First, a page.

I said of course he can, he knows Greg didn't move and so Chuck would just receive the 50% miss chance. Everyone else at the table said you couldn't, you had to act like he was invisible and probe the square to locate, then attack the next round.

The scenario is simplified from what actually happened (the spell was stinking cloud, there was more than two combatants) but the fact pattern is the same.


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The trip to Hunclay's manor is pretty much a walk through an "I want this" store.

My group is likely to leave everything alone (as the Paladin would insist), but what about the Spellbooks? Did you allow your players to copy spells out of them before the auction? I mean there's a month of down time (I'll have a lot of that filled because they decided they wanted to own the tower and I've got side quest), and letting the wizard sit down and copy 224 levels (8 hours/day, 7 days/week, 4 weeks) I feel would massively upset the wealth by level (11 5th level spells is 12k gold in scrolls alone, let alone the other levels of spells).

Also anybody deal with a group of 5 in this module? It's really built for 4, the XP is pretty tight and you've got to keep up.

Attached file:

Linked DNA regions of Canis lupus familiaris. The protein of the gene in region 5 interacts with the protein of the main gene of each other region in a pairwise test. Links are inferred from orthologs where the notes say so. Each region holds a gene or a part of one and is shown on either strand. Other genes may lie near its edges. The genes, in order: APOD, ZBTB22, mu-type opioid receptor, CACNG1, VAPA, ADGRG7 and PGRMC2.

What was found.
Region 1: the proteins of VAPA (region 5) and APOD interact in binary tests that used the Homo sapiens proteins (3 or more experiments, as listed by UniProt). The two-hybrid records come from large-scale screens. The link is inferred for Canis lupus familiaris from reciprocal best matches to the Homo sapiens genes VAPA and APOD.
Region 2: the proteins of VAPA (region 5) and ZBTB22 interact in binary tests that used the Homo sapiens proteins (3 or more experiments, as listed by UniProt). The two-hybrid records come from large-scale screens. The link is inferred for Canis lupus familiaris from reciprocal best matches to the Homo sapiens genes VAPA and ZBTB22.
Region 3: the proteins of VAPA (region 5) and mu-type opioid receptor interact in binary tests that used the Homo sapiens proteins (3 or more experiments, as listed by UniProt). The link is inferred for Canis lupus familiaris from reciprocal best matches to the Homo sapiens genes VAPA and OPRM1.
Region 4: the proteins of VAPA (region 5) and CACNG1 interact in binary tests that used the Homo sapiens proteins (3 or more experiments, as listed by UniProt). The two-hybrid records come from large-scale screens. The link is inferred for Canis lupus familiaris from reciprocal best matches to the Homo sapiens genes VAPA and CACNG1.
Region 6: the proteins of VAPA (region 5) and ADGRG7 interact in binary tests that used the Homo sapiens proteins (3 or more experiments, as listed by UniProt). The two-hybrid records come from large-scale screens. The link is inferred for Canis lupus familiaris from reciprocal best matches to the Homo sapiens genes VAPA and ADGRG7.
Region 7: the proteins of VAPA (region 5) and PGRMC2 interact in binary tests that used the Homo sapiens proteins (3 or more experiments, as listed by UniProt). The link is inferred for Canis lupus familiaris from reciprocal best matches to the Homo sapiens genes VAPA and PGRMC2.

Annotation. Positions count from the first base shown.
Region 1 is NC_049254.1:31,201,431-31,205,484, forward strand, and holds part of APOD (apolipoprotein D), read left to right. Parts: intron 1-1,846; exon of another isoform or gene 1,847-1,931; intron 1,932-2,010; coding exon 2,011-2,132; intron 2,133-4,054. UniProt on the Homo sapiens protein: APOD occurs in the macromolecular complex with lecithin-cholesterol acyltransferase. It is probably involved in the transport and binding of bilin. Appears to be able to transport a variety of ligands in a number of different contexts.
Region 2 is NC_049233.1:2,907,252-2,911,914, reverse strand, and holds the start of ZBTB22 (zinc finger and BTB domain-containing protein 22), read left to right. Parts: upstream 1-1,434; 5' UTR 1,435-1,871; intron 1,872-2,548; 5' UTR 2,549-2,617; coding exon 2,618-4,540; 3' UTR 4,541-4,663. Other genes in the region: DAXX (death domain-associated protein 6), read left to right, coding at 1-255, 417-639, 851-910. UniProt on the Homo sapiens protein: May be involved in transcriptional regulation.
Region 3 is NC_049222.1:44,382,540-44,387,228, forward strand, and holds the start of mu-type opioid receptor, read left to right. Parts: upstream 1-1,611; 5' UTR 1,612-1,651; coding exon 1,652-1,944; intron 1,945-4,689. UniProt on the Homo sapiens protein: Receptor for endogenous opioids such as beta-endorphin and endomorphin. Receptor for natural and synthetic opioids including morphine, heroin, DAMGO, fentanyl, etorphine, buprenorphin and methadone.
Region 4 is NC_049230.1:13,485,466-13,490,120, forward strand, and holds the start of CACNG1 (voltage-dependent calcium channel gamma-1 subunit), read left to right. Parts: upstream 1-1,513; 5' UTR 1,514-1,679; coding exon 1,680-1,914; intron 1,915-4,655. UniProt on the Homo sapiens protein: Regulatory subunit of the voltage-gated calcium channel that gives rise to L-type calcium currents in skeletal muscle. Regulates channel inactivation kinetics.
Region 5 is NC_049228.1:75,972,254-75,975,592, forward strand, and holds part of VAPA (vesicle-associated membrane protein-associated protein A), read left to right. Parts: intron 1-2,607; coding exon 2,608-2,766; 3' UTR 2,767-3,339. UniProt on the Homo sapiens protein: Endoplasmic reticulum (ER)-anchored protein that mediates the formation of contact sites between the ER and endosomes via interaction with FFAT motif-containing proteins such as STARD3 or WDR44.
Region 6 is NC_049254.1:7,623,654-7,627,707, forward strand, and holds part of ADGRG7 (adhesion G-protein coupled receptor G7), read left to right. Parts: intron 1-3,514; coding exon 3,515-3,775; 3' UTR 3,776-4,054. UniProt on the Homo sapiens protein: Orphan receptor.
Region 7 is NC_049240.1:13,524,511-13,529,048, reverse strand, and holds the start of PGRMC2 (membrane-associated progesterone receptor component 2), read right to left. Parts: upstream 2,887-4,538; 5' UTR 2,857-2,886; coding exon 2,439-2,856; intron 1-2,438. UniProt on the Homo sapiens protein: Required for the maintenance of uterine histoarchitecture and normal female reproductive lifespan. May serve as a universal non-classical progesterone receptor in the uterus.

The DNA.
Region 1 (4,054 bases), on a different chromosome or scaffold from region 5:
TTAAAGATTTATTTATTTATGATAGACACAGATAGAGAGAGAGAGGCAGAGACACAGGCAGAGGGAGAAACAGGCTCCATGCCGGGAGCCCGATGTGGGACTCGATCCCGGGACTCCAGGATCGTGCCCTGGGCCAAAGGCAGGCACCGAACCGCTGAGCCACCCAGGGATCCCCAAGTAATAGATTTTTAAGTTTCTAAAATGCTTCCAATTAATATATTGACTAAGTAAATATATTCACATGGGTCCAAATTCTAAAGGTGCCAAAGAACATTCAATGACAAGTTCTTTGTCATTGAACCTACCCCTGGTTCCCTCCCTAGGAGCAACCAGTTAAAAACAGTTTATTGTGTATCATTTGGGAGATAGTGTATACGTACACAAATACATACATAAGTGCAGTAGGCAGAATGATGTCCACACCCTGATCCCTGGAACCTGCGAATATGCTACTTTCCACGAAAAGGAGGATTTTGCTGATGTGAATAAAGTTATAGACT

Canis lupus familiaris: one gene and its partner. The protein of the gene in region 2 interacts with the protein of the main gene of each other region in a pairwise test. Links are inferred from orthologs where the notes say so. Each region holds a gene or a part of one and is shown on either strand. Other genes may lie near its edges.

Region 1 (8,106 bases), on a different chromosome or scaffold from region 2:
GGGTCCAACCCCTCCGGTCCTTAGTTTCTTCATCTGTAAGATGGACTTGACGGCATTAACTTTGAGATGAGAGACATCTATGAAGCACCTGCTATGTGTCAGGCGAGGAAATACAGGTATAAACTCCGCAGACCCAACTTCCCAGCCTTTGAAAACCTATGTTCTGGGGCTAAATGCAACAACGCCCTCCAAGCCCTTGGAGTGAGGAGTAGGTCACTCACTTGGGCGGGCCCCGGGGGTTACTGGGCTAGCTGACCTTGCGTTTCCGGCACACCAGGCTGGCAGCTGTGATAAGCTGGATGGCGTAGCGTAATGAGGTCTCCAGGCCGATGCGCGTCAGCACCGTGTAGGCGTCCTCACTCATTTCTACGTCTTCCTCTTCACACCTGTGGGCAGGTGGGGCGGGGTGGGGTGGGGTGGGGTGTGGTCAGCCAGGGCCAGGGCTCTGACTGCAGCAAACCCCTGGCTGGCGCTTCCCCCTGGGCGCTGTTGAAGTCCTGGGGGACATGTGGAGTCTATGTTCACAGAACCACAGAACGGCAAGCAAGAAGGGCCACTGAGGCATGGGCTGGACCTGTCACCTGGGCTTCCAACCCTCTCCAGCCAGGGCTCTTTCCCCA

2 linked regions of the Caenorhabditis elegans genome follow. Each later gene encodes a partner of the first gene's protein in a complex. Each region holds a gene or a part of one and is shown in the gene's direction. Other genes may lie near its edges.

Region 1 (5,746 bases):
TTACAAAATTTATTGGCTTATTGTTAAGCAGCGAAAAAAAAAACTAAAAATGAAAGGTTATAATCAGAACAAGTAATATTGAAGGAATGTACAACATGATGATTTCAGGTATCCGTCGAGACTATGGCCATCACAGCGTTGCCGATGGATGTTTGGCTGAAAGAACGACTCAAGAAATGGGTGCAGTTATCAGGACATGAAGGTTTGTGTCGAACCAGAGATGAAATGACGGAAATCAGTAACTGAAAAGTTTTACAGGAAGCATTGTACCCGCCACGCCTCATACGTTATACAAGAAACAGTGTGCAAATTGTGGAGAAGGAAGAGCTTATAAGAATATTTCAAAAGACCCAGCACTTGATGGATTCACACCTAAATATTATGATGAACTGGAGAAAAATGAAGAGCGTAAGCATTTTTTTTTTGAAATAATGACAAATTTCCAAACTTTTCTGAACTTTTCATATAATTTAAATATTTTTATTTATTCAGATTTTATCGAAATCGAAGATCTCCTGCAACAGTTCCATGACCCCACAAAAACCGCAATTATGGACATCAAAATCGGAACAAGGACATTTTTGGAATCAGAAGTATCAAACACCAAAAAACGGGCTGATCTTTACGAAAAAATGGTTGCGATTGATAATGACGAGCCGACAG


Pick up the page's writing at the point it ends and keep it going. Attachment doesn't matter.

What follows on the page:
Here's a spreadsheet I worked out with my take on yearly NPC salary. I think it quite accurately describes what the rules state and gives an easy way for DMs to handwave background economic activity. The multipliers are not RAW, but I think they're a good way to add variability. These numbers hold true to Craft and Professions (perform is a little bit different) and I made a decent estimate at NPC's ages and levels. Basically everything in here is a reasonable way to work out what is in the book, but is not in examples in the book or anything like that.

NPC Wealth

I've got an excel file I've worked out that has the data and graphs for different types of character creation statistics. For example 3d6 averages a 10-11 with a relatively large standard deviation whereas 10d2-2 is a very small standard deviation that has a fairly high average.